To characterize the complex interactions between the gut, its microbiome and the brain in health and chronic diseases of the GI tract and the brain
Despite an extensive body of reported information about peripheral and central mechanisms involved in the pathophysiology of irritable bowel syndrome (IBS) symptoms, no comprehensive disease model has emerged that would guide the development of novel, effective therapies. In the periphery, tremendous progress has been made in characterizing the complexity of the enteric nervous system and the multiple cells it interactions with, the so called gut connectome. More recent efforts have begun to characterize the composition and function trillions of microbes living peacefully in our gut, communicating with the gut connectome.
There is also growing scientific evidence that the central nervous system participates in this communication, and program investigators have played a pioneering role in studying the bidirectional communication of the gut microbes with the brain.
At the brain level, distinct brain networks have been identified which are altered in disorders such as IBS, ulcerative colitis and obesity, providing “brain signatures” of these common disorders. Using cutting edge basic, translational and clinical research approaches, program investigators are studying the emerging correlations between these brain networks and genomic, gastrointestinal, immune and gut-microbiome-related parameters. These studies are based on the realization that no single cell abnormality can fully explain the complex clinical phenotype of various brain and brain gut disorders.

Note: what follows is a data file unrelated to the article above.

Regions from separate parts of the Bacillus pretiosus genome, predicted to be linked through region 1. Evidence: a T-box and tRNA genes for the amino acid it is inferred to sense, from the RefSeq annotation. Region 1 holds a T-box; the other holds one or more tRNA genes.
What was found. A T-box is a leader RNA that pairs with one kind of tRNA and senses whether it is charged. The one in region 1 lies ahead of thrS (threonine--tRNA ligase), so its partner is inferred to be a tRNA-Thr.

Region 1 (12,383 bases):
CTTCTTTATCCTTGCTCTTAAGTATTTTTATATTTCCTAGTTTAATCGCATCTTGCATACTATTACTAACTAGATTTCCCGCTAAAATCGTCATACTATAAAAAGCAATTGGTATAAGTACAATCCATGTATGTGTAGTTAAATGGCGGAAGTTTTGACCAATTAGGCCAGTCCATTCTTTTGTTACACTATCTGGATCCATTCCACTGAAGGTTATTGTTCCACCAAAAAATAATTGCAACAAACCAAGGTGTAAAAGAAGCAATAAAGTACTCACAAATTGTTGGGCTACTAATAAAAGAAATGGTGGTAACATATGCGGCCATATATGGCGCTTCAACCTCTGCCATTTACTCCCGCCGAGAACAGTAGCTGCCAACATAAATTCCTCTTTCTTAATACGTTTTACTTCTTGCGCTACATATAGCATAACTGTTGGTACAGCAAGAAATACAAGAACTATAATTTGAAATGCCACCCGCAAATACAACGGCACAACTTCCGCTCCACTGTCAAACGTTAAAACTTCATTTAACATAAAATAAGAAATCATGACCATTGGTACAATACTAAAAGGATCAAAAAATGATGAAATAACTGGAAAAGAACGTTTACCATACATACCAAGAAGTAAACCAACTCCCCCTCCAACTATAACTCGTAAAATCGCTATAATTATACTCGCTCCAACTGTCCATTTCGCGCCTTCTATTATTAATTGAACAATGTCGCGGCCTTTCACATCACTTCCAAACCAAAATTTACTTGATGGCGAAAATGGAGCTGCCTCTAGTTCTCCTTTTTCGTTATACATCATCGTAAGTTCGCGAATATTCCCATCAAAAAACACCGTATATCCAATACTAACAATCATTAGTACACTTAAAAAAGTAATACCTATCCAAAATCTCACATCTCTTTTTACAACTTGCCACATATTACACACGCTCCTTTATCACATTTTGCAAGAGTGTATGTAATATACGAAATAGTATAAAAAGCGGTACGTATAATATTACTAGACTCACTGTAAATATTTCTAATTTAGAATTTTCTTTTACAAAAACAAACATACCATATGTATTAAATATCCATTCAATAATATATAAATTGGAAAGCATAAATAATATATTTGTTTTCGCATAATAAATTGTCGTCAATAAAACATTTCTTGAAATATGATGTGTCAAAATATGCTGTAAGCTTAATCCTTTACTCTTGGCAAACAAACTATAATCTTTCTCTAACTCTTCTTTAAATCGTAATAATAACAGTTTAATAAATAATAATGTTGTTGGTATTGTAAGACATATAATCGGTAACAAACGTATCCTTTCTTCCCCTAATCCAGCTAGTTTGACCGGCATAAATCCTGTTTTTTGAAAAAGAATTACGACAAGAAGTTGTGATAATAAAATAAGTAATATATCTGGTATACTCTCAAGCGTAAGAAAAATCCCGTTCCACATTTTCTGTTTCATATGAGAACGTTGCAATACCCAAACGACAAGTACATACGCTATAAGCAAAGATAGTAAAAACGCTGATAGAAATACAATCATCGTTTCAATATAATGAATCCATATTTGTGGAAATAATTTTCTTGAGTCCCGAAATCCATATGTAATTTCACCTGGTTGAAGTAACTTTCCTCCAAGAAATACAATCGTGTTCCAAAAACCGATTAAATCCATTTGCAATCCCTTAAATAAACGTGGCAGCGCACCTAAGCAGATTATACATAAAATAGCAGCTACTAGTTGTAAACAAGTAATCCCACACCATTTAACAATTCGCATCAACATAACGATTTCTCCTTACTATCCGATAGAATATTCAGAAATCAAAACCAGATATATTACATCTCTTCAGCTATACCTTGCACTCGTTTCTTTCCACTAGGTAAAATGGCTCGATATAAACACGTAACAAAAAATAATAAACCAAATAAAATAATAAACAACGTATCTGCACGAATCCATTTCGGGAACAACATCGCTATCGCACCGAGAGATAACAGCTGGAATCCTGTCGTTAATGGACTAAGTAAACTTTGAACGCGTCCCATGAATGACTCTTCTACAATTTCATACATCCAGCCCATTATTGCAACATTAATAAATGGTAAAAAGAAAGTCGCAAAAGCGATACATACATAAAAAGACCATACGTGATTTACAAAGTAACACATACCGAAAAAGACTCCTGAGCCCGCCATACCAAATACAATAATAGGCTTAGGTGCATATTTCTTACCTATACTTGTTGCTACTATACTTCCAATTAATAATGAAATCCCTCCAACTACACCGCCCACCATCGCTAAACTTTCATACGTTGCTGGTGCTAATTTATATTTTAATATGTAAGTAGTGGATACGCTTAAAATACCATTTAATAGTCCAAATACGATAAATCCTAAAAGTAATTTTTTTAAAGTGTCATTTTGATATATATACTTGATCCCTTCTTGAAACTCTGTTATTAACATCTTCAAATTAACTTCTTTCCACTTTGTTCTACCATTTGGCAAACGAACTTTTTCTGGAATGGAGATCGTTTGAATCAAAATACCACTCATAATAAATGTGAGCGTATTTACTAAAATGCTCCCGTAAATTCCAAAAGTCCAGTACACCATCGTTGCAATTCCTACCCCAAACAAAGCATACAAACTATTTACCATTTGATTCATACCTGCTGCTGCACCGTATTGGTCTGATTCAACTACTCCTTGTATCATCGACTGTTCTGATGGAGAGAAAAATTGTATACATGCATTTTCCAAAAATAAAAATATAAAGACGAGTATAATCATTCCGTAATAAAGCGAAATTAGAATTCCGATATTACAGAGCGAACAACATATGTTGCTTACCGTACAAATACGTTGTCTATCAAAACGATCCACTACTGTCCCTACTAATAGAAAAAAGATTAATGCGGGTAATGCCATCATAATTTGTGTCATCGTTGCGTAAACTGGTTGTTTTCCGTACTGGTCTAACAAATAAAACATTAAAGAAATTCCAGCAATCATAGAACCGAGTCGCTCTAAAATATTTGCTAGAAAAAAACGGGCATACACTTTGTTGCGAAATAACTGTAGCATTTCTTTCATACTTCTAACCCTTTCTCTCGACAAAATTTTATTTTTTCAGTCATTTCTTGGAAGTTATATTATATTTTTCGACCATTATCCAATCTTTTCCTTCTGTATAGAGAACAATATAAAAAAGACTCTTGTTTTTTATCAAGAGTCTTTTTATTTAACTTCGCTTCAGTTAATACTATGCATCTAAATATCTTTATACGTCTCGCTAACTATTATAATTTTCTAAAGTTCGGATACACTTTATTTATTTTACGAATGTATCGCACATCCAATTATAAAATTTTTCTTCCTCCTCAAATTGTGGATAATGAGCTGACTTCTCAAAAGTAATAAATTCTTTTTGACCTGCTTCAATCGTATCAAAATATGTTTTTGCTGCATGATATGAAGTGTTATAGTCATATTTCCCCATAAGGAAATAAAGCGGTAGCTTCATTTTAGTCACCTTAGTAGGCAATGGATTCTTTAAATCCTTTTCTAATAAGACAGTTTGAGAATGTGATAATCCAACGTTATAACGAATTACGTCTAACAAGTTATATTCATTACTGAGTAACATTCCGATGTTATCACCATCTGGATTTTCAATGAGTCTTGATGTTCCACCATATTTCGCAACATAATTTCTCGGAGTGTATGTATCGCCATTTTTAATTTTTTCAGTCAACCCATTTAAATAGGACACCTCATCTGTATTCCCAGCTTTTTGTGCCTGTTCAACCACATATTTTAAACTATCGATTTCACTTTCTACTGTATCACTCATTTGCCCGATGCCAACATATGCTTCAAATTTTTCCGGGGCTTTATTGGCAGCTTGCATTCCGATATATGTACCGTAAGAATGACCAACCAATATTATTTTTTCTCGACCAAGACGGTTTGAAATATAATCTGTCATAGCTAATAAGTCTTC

- This NIH funded research program aims to understand how the trillions of microbes in our gut communicate with our digestive system and with the brain to maintain health, and how disturbances in this communication affects brain gut microbiome interactions, leading to chronic diseases.
- The Program is embedded in the campus wide UCLA Microbiome Center which is a community of UCLA investigators from different Departments in the Medical and Dental Schools with a shared interest in studying the interactions of the human body with its resident microbiota.
- Program investigators interact closely with the laboratories of Jonathan Jacob, MD, PhD (Division of Digestive Diseases) and Elaine Hsiao, PhD (Department of Integrative Biology and Physiology)
Brain gut disorders (IBS, IBD); Obesity; Brain disorders (Autism, Parkinson’s disease, Anxiety, Depression)
Emeran A. Mayer, Elaine Hsiao, Jonathan Jacobs, Jennifer Labus, Kirsten Tillisch, Arpana Gupta, Claudia Sanmiguel, Lin Chang